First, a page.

Getting the Most Out of a Summer Job Paycheck
CHADWICK: This is DAY TO DAY from NPR News. Hey kids, maybe you're lucky enough to have a summer job. You're bringing in money, but you're also paying taxes. And look closely at that pay stub says personal finance expert Michelle Singletary, regular contributor to DAY TO DAY. and joining us again now. Michelle, welcome back. And what about summer workers? Young people get summer jobs - teens and college students. What do they need to do about that pay stub and taxes?
Ms. MICHELLE SINGLETARY (Finance expert): Well, you know, all of us know that we have to fill out our W-4 form to have taxes withheld. But if you are a student or a teenager, and you're not going to be earning a lot and you're going to be getting that money back, you actually can fill out the W-4 form so that you won't have your taxes withheld. Now there's some hurdles you have to jump through, like if you are being claimed by someone else, that you won't have any unearned income that exceeds $300. So that's like dividend income, or income from retirement plan, but if you're teen that's probably not going to happen.
(Soundbite of laughter)
Ms. SINGLETARY: Or, if you're going earn less than about $5,150, and all of this - I know people are wondering, okay, my head is spinning. But just go to the IRS Web site, IRS.gov, and put in publication 505. Look on page 12 and it lays it out. But there's no reason for them to have taxes taken out, and then have to file taxes to get it back. So fill it out correctly now, the W-4 form, so that you can get that money now.
CHADWICK: That's a great tip. That's going be more money in your pocket. Hey, speaking of tips. What about tips? You know, waiters, waitresses, a lot of people get tips. What about reporting that income?
Ms. SINGLETARY: Those tips are taxable.
(Soundbite of laughter)
Ms. SINGLETARY: You know, people getting paid under the table, but we all know that that is illegal. You're supposed to report all of your taxable income, and tips are taxable.
CHADWICK: How about this: suppose you're a kid and you are - you're going to go some place else and get a job for the summer. Would the cost of getting to that place - like maybe being a camp counselor or something like that - would that be tax deductible?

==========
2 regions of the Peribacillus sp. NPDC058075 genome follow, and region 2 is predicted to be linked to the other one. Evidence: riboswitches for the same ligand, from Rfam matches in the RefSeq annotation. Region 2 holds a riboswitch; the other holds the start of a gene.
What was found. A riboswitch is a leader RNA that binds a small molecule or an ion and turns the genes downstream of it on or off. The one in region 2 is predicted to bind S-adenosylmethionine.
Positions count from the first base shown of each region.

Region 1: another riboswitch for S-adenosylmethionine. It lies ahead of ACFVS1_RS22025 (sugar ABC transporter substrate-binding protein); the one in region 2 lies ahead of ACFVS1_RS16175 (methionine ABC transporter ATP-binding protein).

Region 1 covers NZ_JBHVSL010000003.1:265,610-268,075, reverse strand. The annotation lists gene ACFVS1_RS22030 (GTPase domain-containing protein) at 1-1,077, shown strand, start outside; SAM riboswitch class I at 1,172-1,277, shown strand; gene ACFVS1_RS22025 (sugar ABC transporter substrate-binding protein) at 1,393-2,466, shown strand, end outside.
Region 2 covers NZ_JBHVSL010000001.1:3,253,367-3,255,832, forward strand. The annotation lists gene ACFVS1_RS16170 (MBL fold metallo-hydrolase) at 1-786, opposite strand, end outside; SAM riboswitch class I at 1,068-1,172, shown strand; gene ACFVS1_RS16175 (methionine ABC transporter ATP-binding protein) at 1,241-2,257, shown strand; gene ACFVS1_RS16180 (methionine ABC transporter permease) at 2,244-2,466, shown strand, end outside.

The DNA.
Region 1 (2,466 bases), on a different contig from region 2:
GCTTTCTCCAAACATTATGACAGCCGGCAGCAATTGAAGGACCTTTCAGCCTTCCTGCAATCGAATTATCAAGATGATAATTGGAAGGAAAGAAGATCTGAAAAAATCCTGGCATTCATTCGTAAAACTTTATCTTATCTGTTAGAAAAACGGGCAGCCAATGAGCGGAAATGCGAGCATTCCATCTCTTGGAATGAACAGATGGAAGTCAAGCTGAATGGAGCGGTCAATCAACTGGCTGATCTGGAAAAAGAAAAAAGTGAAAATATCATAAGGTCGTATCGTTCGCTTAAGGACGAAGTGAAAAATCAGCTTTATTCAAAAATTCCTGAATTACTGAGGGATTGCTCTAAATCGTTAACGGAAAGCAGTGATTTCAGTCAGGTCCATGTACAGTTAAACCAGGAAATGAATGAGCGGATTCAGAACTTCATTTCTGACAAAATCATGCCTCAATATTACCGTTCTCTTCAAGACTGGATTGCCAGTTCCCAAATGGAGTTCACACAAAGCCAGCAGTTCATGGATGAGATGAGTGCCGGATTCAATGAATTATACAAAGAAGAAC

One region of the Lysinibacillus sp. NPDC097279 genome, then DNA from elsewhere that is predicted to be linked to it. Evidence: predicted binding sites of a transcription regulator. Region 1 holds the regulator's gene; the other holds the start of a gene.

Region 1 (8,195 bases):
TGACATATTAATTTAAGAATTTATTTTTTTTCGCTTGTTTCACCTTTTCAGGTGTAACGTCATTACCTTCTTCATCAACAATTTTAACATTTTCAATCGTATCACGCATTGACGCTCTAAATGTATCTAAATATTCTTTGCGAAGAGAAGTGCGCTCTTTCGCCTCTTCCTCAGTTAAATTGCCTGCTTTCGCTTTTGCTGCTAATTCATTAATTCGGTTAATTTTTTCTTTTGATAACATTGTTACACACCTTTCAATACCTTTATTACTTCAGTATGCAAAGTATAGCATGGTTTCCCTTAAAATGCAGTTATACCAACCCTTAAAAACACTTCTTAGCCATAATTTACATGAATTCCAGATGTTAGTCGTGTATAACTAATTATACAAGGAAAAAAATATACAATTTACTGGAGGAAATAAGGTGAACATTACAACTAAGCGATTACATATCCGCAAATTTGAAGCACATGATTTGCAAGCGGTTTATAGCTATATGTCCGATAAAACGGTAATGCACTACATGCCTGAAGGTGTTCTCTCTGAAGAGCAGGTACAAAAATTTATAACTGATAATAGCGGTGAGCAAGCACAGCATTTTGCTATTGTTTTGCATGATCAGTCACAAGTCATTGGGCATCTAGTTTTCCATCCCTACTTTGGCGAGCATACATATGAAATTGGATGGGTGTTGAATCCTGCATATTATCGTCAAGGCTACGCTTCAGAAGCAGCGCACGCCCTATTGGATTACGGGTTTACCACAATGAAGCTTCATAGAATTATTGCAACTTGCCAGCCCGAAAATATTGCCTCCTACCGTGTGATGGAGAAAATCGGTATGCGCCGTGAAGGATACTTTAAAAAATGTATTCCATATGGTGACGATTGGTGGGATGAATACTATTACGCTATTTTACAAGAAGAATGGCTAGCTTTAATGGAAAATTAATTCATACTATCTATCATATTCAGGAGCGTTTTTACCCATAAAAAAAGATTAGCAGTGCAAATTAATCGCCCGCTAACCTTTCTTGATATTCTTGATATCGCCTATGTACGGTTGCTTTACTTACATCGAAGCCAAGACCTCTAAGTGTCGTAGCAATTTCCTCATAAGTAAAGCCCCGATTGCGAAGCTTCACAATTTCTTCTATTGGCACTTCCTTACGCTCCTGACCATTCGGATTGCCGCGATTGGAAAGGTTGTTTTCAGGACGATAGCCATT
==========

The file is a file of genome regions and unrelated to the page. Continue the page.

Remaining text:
Ms. SINGLETARY: Well, what's tax deductible is if you put your kid in a summer camp, that may count as an expense towards your child and dependant care credit. And you can claim that credit if you put your kid in a day camp. That's not overnight camp, but a day camp. So you want to - you know, it's just like when you go to work during the regular school season, and you have to put them in before or after care that will allow you to work, and that can be deductible - the same thing with summer camp.
CHADWICK: Oh, well that's a good thing to know.
Ms. SINGLETARY: Mm hmm.
CHADWICK: And what about that, though? Suppose you have a kid who's going off to be a camp counselor, could that child deduct from their income - could they deduct the cost of getting to the camp for the summer? You know, you take a plane or a bus or something and...
Ms. SINGLETARY: Right. No, not necessarily. No. You can...
CHADWICK: You can't?
Ms. SINGLETARY: No. That's just a job, and just like we can't deduct when we drive to our regular jobs, you would not be able to deduct that. Now, obviously, we go back to where we talked before about making sure they fill out their W-4 form correctly. But the cost of going to and from work is not typically deductible for anybody.
CHADWICK: Michelle Singletary writes the syndicated column the Color of Money. She's also our regular guest for discussions of personal finance. Michelle, thank you.
Ms. SINGLETARY: You're so welcome.
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